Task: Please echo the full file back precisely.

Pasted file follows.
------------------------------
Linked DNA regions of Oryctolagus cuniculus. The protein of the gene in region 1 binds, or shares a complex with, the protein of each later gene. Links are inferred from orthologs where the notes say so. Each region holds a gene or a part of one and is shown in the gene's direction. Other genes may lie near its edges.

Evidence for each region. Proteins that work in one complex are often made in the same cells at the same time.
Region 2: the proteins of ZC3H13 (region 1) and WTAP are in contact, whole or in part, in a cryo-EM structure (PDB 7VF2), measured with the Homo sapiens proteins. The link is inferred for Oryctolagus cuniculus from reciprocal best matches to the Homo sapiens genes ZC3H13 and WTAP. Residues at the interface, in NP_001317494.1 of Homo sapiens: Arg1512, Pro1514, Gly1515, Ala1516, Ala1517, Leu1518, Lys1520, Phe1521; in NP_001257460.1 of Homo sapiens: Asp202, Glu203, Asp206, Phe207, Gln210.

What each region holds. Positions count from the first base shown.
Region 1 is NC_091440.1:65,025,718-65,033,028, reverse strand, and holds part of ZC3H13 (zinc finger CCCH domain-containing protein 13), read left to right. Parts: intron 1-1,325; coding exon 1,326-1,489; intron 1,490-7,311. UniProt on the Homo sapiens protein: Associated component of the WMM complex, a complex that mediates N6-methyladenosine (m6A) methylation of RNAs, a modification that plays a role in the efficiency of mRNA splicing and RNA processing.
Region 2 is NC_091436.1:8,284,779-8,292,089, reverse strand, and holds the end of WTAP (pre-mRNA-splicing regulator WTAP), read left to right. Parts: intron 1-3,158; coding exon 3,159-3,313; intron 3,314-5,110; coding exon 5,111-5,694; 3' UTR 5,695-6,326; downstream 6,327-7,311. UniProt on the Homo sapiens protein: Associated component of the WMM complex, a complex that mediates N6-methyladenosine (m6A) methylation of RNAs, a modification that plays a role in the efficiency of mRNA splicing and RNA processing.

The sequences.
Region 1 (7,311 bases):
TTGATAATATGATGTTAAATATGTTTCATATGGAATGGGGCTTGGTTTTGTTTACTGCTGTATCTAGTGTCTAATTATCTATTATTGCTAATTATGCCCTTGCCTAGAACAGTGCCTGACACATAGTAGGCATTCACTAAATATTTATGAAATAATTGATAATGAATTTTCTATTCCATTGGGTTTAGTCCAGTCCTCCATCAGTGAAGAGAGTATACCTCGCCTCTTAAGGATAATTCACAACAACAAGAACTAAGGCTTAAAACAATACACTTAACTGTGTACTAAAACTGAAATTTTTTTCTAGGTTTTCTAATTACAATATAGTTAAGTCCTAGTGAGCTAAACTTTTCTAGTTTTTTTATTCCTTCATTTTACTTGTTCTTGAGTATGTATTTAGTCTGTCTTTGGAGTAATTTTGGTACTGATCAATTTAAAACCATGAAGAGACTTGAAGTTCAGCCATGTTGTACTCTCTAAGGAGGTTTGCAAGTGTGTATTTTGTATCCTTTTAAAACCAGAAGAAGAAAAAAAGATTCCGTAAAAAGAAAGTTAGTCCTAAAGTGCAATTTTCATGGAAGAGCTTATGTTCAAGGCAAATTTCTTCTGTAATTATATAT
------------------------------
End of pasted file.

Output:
Linked DNA regions of Oryctolagus cuniculus. The protein of the gene in region 1 binds, or shares a complex with, the protein of each later gene. Links are inferred from orthologs where the notes say so. Each region holds a gene or a part of one and is shown in the gene's direction. Other genes may lie near its edges.

Evidence for each region. Proteins that work in one complex are often made in the same cells at the same time.
Region 2: the proteins of ZC3H13 (region 1) and WTAP are in contact, whole or in part, in a cryo-EM structure (PDB 7VF2), measured with the Homo sapiens proteins. The link is inferred for Oryctolagus cuniculus from reciprocal best matches to the Homo sapiens genes ZC3H13 and WTAP. Residues at the interface, in NP_001317494.1 of Homo sapiens: Arg1512, Pro1514, Gly1515, Ala1516, Ala1517, Leu1518, Lys1520, Phe1521; in NP_001257460.1 of Homo sapiens: Asp202, Glu203, Asp206, Phe207, Gln210.

What each region holds. Positions count from the first base shown.
Region 1 is NC_091440.1:65,025,718-65,033,028, reverse strand, and holds part of ZC3H13 (zinc finger CCCH domain-containing protein 13), read left to right. Parts: intron 1-1,325; coding exon 1,326-1,489; intron 1,490-7,311. UniProt on the Homo sapiens protein: Associated component of the WMM complex, a complex that mediates N6-methyladenosine (m6A) methylation of RNAs, a modification that plays a role in the efficiency of mRNA splicing and RNA processing.
Region 2 is NC_091436.1:8,284,779-8,292,089, reverse strand, and holds the end of WTAP (pre-mRNA-splicing regulator WTAP), read left to right. Parts: intron 1-3,158; coding exon 3,159-3,313; intron 3,314-5,110; coding exon 5,111-5,694; 3' UTR 5,695-6,326; downstream 6,327-7,311. UniProt on the Homo sapiens protein: Associated component of the WMM complex, a complex that mediates N6-methyladenosine (m6A) methylation of RNAs, a modification that plays a role in the efficiency of mRNA splicing and RNA processing.

The sequences.
Region 1 (7,311 bases):
TTGATAATATGATGTTAAATATGTTTCATATGGAATGGGGCTTGGTTTTGTTTACTGCTGTATCTAGTGTCTAATTATCTATTATTGCTAATTATGCCCTTGCCTAGAACAGTGCCTGACACATAGTAGGCATTCACTAAATATTTATGAAATAATTGATAATGAATTTTCTATTCCATTGGGTTTAGTCCAGTCCTCCATCAGTGAAGAGAGTATACCTCGCCTCTTAAGGATAATTCACAACAACAAGAACTAAGGCTTAAAACAATACACTTAACTGTGTACTAAAACTGAAATTTTTTTCTAGGTTTTCTAATTACAATATAGTTAAGTCCTAGTGAGCTAAACTTTTCTAGTTTTTTTATTCCTTCATTTTACTTGTTCTTGAGTATGTATTTAGTCTGTCTTTGGAGTAATTTTGGTACTGATCAATTTAAAACCATGAAGAGACTTGAAGTTCAGCCATGTTGTACTCTCTAAGGAGGTTTGCAAGTGTGTATTTTGTATCCTTTTAAAACCAGAAGAAGAAAAAAAGATTCCGTAAAAAGAAAGTTAGTCCTAAAGTGCAATTTTCATGGAAGAGCTTATGTTCAAGGCAAATTTCTTCTGTAATTATATAT